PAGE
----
Here, we begin my (hopefully) growing collection of must-sees.
First stop on the museum train: Thielska Galleriet
This mansion was originally the private residence and art gallery of the (very rich) banker and collector Ernest Thiel (1859–1947). He scored art made by contemporary Scandinavian artists. By 1926, his ever-growing collection was opened to the public.
Featured here, among many other famous expressionist pieces, are some of the works by Edvard Munch (the man behind the brush used to paint the famous composition, The Scream).
Second stop: Hallwylska Museet
This extravagant spot was home to Count Walther von Hallwyl and Countess Wilhelmina in the 1890s. Designed by Isak Gustaf Clason, Sweden’s most expensive home was actually built to accommodate the countess’ wide-ranging art collection.
Yes, BIG sigh.
Third stop: Vasa Museum
A mind-boggling beauty — but a hilariously tragic story.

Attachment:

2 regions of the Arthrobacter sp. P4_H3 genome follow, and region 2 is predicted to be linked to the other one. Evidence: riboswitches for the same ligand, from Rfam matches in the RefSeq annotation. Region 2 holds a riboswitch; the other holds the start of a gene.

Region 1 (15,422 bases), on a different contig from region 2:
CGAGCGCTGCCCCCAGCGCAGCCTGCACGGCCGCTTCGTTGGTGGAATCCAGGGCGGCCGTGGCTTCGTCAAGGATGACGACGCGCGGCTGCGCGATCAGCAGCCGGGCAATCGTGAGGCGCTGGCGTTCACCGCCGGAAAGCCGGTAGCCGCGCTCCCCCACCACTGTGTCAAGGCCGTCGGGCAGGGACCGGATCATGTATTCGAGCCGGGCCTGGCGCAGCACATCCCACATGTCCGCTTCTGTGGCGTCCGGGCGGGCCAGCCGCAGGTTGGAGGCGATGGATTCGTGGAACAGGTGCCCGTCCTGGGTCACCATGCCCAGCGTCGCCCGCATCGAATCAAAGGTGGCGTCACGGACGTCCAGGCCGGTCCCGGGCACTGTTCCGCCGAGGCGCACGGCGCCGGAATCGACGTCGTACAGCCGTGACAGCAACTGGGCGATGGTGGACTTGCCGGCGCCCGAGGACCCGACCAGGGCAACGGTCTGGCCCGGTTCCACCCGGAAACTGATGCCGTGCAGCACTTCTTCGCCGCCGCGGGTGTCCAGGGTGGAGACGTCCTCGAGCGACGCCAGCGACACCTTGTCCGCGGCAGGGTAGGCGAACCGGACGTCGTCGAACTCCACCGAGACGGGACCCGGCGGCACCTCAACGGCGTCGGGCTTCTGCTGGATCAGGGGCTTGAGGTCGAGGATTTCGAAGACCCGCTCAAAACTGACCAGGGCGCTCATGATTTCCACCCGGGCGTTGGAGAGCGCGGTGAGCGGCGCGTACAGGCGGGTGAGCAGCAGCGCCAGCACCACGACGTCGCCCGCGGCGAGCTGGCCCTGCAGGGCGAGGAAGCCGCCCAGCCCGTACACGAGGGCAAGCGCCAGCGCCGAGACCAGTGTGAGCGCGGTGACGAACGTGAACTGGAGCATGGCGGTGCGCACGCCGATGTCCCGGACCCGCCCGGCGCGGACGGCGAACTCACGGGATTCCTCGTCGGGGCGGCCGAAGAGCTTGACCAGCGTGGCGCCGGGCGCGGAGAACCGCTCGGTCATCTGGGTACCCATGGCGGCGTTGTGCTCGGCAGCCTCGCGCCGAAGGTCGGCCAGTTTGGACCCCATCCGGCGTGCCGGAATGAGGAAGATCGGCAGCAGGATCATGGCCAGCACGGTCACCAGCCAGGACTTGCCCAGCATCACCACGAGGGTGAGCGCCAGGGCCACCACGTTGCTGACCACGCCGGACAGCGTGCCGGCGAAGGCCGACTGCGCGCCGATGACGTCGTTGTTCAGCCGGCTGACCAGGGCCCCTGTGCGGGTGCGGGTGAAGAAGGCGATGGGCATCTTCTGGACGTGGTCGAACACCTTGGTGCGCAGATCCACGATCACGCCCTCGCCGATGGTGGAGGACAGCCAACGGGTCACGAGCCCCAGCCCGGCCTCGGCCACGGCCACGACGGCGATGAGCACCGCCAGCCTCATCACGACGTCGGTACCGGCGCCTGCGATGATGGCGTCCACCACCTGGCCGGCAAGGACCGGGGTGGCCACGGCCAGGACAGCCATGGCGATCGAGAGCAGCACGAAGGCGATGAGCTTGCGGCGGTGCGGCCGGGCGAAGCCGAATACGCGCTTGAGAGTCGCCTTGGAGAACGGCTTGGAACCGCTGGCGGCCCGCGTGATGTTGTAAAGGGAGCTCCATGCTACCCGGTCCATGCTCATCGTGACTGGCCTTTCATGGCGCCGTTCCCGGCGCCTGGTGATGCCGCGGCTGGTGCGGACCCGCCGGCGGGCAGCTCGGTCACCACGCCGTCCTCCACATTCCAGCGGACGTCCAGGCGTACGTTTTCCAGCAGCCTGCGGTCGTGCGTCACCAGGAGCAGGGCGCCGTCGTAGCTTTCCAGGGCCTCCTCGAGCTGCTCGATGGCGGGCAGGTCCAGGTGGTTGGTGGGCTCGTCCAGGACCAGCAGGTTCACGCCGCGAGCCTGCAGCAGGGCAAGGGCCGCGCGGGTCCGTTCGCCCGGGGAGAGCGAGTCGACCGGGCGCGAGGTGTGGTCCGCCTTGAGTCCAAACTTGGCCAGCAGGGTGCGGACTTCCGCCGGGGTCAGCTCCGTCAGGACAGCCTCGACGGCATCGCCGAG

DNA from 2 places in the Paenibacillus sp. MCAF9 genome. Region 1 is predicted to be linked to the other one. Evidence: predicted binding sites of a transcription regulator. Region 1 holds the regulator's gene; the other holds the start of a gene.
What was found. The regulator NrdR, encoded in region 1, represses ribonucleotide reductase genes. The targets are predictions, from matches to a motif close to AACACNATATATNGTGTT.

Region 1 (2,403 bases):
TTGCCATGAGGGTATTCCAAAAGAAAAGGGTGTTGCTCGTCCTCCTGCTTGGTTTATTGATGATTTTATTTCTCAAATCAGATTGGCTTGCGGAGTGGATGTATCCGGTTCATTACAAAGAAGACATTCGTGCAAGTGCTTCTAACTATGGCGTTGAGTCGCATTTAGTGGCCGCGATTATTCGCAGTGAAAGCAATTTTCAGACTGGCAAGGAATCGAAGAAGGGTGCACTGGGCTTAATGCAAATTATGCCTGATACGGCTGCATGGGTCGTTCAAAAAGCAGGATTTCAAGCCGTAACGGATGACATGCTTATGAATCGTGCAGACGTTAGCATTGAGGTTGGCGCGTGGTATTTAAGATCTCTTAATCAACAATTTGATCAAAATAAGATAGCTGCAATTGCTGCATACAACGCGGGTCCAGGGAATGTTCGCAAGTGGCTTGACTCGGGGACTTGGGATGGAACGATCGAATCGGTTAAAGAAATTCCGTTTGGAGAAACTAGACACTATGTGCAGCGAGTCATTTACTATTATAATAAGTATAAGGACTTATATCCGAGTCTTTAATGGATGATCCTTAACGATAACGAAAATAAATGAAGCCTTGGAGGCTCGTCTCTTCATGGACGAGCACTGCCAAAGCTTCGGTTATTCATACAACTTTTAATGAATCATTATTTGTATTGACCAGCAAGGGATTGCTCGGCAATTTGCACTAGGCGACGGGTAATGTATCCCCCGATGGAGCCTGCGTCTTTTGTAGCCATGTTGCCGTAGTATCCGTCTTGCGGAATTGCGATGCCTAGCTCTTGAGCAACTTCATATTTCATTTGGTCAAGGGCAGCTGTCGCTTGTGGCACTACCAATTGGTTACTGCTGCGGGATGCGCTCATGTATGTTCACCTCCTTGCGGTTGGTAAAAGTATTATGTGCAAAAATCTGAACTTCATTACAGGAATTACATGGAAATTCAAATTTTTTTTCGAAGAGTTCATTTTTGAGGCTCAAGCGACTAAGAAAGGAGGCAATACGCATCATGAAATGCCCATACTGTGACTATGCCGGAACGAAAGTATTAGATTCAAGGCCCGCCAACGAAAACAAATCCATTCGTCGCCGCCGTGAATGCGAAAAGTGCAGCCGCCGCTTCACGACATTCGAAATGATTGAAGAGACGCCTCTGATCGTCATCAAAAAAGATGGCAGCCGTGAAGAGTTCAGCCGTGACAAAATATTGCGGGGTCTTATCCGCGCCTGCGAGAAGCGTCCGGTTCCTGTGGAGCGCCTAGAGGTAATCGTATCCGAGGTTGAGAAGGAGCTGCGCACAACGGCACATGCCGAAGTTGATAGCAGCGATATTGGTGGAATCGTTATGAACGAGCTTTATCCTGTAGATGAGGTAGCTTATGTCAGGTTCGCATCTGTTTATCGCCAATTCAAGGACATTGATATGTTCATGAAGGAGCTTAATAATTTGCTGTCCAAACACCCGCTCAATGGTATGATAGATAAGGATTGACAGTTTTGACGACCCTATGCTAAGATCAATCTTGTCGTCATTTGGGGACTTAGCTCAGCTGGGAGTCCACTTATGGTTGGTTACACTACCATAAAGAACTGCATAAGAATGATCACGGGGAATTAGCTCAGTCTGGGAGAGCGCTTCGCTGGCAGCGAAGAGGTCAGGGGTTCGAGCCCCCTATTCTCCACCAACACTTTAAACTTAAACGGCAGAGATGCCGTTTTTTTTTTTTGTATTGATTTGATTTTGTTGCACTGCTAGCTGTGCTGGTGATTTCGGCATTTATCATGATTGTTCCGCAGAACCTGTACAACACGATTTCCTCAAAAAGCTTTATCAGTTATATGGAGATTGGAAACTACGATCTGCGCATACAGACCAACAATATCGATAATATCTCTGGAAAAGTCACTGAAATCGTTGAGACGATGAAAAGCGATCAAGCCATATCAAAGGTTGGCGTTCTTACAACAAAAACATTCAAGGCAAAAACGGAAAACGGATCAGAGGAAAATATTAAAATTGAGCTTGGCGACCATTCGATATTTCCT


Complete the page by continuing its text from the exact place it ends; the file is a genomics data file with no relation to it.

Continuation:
In 1628, a short 20 minutes after the most powerful ship that the Baltic Sea had ever seen set sail, the massive Vasa capsized and sank.
An insensitive person might call this the original Titanic. Minus the Jack and Rose part, of course.
Equated by some as Sweden’s own Apollo Program, a spectacular high-tech endeavor was executed centuries later in 1956: lifting an entire 17th-century warship from the Baltic floor.
The ship’s intricate and ornamented story-telling carvings are a handiwork that an iPhone camera simply could not do justice to.
Something you’ll just have to see for yourself.
Fourth stop: the temporary Emerging Sensation exhibit at the KTH Royal Institute of Technology
Twenty five meters below ground, Malin Bobeck Tadaa’s digital textile installations lit up Stockholm’s old nuclear reactor hall.
Next on my list:
- The ABBA museum
- Fotografiska museet
- Moderna museet
- The Nobel Center
- Tekniska museet